With the coronavirus crisis rapidly worsening in Iranian provinces and cities, terms such as “red alert,” “black,” “explosive,” “critical,” “beyond critical” and “coronavirus tsunami” are no longer sufficient to describe the situation.
On November 2, Dr. Minoo Moharez from the National Coronavirus Taskforce’s Scientific Committee used the word “fiasco” to describe the situation in Tehran. She said the nation’s capital must be locked down as soon as possible. Otherwise, she said, “we will have a catastrophe. May God have mercy on us. We have so many coronavirus patients, so many cases, so many patients in a critical condition, and so many problems. Now imagine we add traveling and public gatherings to all this. We must close down Tehran as fast as we can. On weekends and holidays we must close the roads to prevent people from traveling.”
Dr. Moharez pointed out that lockdowns had been announced on Monday of the previous week but, in reality, everything remained open.
Some officials have suggested that martial law or something similar should be declared in Iran. When asked about this suggestion, Dr. Minoo Moharez said: “there is no way that martial law would work for this situation. How would martial law work? People must stay home at night? What about during the day?”
Moharez stated again that traffic must be reduced, and that offices, schools, universities and sports clubs must close, as should restaurants, which she described as being “among the most dangerous places in terms of transmitting the virus.” She added: “The only places that should remain open are those that provide the people with basic necessities, like supermarkets.”
Traffic restrictions in 25 cities started midday on Monday, November 2. However, considering authorities’ failure to enforce previous measures approved by the National Coronavirus Taskforce, it remains to be seen whether the new restrictions can be enforced effectively. A fine of 500,000 tomans ($120) has been set for people who violate these traffic restrictions, though it is not clear whether people will actually be forced to pay fines or, as has happened in the past, authorities will continue to issue empty threats.
Many experts say that what Iran needs to stop the spread of coronavirus is a total quarantine, but proposals for a two-week lockdown of some cities continue to gather dust on the desks of the Coronavirus National Taskforce. Iranian government officials are not yet ready to put public health before the economy.
Tehran City Council has proposed a two-week lockdown several times but, in the past eight months, the taskforce has not agreed with any proposal to quarantine or lockdown any city or province.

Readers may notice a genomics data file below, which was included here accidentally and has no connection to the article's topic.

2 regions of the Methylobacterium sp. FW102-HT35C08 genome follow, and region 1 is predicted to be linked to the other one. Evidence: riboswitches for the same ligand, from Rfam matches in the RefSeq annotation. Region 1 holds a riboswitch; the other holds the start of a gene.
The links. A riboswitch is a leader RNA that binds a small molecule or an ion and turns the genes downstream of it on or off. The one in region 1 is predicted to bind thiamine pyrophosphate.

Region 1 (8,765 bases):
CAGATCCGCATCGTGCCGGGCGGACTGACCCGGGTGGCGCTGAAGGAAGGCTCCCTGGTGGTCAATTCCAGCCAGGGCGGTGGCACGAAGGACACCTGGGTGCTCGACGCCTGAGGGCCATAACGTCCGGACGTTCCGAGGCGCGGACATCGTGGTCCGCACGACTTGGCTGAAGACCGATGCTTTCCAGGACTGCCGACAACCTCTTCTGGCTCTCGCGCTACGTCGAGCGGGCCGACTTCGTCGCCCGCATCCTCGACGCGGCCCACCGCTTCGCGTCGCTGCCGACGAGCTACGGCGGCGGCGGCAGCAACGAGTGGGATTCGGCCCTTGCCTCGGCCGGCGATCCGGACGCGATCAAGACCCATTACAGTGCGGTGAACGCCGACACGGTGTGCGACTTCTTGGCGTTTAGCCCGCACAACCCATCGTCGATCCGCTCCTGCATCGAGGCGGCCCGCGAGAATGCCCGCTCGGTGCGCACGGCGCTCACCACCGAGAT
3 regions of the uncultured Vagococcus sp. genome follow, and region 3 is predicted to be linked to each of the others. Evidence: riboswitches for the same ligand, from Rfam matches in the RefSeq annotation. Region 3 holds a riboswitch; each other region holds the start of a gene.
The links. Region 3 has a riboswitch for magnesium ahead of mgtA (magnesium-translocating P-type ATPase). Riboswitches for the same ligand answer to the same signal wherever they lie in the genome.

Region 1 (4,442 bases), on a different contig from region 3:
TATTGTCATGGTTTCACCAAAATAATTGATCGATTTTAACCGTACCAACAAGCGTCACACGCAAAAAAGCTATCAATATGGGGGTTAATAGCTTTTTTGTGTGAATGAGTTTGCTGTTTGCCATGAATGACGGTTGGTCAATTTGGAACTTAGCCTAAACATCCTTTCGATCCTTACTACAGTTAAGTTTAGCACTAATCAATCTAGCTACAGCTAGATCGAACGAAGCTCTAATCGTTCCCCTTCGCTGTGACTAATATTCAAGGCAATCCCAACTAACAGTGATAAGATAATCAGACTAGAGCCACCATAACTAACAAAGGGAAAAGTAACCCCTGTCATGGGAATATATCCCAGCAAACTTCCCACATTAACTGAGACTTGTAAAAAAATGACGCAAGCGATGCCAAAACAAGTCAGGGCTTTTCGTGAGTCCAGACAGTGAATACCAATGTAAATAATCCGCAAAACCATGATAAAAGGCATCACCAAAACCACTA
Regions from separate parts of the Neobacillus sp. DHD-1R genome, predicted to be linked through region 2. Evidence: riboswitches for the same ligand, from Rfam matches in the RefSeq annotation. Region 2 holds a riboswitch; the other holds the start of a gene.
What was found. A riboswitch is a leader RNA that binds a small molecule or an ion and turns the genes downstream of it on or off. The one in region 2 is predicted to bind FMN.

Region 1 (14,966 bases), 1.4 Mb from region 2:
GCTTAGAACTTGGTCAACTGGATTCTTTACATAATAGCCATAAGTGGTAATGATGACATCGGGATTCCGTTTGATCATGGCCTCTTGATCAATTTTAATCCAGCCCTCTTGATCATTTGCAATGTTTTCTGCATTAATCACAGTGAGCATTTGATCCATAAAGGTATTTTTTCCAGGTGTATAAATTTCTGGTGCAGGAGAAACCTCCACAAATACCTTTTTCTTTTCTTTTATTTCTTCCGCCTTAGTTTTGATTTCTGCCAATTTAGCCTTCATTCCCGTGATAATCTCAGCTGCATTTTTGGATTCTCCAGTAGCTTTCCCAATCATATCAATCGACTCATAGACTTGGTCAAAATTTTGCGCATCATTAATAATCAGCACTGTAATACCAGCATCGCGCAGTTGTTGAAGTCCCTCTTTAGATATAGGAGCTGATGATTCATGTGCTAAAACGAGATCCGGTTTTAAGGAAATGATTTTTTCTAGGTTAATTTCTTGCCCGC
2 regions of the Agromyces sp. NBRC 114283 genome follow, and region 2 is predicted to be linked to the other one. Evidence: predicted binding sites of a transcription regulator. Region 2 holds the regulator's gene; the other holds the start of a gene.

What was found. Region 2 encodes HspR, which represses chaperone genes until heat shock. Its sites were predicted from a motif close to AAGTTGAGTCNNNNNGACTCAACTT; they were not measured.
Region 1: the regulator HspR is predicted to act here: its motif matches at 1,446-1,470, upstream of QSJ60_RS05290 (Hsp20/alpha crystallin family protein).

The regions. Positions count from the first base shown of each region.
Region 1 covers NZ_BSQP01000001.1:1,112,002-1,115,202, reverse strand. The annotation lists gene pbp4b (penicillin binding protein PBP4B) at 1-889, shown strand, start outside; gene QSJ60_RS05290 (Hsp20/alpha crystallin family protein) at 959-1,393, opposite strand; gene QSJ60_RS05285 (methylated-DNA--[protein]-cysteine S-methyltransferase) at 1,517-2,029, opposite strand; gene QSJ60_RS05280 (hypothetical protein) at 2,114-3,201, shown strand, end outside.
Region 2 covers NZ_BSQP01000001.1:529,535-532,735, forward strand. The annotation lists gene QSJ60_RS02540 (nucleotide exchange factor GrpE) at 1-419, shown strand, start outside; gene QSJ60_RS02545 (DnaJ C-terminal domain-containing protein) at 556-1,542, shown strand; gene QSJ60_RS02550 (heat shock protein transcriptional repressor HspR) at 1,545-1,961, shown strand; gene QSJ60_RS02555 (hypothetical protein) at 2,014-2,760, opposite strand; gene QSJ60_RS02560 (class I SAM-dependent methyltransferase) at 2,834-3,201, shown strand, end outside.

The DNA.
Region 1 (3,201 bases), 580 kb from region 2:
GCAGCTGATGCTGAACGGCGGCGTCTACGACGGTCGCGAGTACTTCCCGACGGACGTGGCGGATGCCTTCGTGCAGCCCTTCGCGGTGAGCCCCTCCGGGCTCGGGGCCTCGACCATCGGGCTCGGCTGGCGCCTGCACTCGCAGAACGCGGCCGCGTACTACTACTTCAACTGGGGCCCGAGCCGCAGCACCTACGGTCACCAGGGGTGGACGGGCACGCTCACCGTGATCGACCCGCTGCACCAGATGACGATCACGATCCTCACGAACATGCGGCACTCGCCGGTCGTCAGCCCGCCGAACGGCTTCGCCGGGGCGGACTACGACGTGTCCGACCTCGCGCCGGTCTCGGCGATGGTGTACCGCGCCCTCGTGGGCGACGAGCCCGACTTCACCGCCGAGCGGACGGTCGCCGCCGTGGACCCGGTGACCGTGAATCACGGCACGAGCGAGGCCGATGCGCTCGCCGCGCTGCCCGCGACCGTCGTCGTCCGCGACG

In recent days, following the judiciary announcement that it would step in to enforce coronavirus restrictions, many businesses and employees have been summoned to courts for violating health protocols set out by the National Coronavirus Taskforce. At the same time, efforts to prevent wedding and mourning ceremonies continue across Iran and there have been reports that several grooms and organizers of these ceremonies have been arrested.
Health Minister Saeed Namaki claimed, once again, that Iran is making progress in its development of a coronavirus vaccine. “Out of 12 groups in Iran that have been working to develop a coronavirus vaccine three have had some success and at least two have concluded animal testing and will start testing on humans in the coming weeks,” he said, and reported that “a national coronavirus vaccine committee has been formed and we will inform the public of research results.”
It is not only Tehran that needs a total lockdown. In a letter to Anayatollah Rahimi, governor of Fars province, 200 members of the faculty of Shiraz University of Medical Sciences called for “an immediate quarantine for at least two weeks and a total ban on traveling” in the province.
They also reported that all hospitals in Fars have been filled to capacity, while the number of cases and fatalities continue to rise and the hospitals have been forced to delay the admission of new coronavirus patients because there are no beds left.
According to the latest reports, in the 24-hour period spanning November 1 and November 2, 34 coronavirus patients died in Fars. As of November 2, 1,470 Covid-19 patients had died in the province and, in the last 24 hours alone, 2,100 new patients have tested positive. This number is noteworthy because the health ministry claims that in the last 24 hours less than 8,300 new cases have been identified across the whole country.
On the morning of November 3, Mehdi Sa’adati, chairman of the caucus of representatives from Mazandaran province, reported that the National Coronavirus Taskforce and the Ministry of Interior had agreed to ban travel to the province. Just before the ban took effect, however, many people had begun their journeys to Mazandaran and, as a result, chaos ensued on the roads leading to the province.
Dr. Mohammad Fathi, president of Alborz University of Medical Sciences, said the last 24 hours was the worst day for Alborz province since the coronavirus outbreak. During this period, 32 Covid-19 patients died, raising the total death toll in the province to 1,748. According to Dr. Fathi, 162 new patients with coronavirus symptoms were hospitalized, bringing the total number of current hospitalizations to 905.
Iran’s Latest Coronavirus Statistics
In her daily briefing for November 2, the health ministry spokeswoman Dr. Sima Sadat Lari announced the official coronavirus statistics for the last 24 hours:
Dr. Lari also reported that all 31 Iranian provinces are in red, orange or yellow states of alert.
This is part of IranWire's coronavirus chronology. Read the full chronology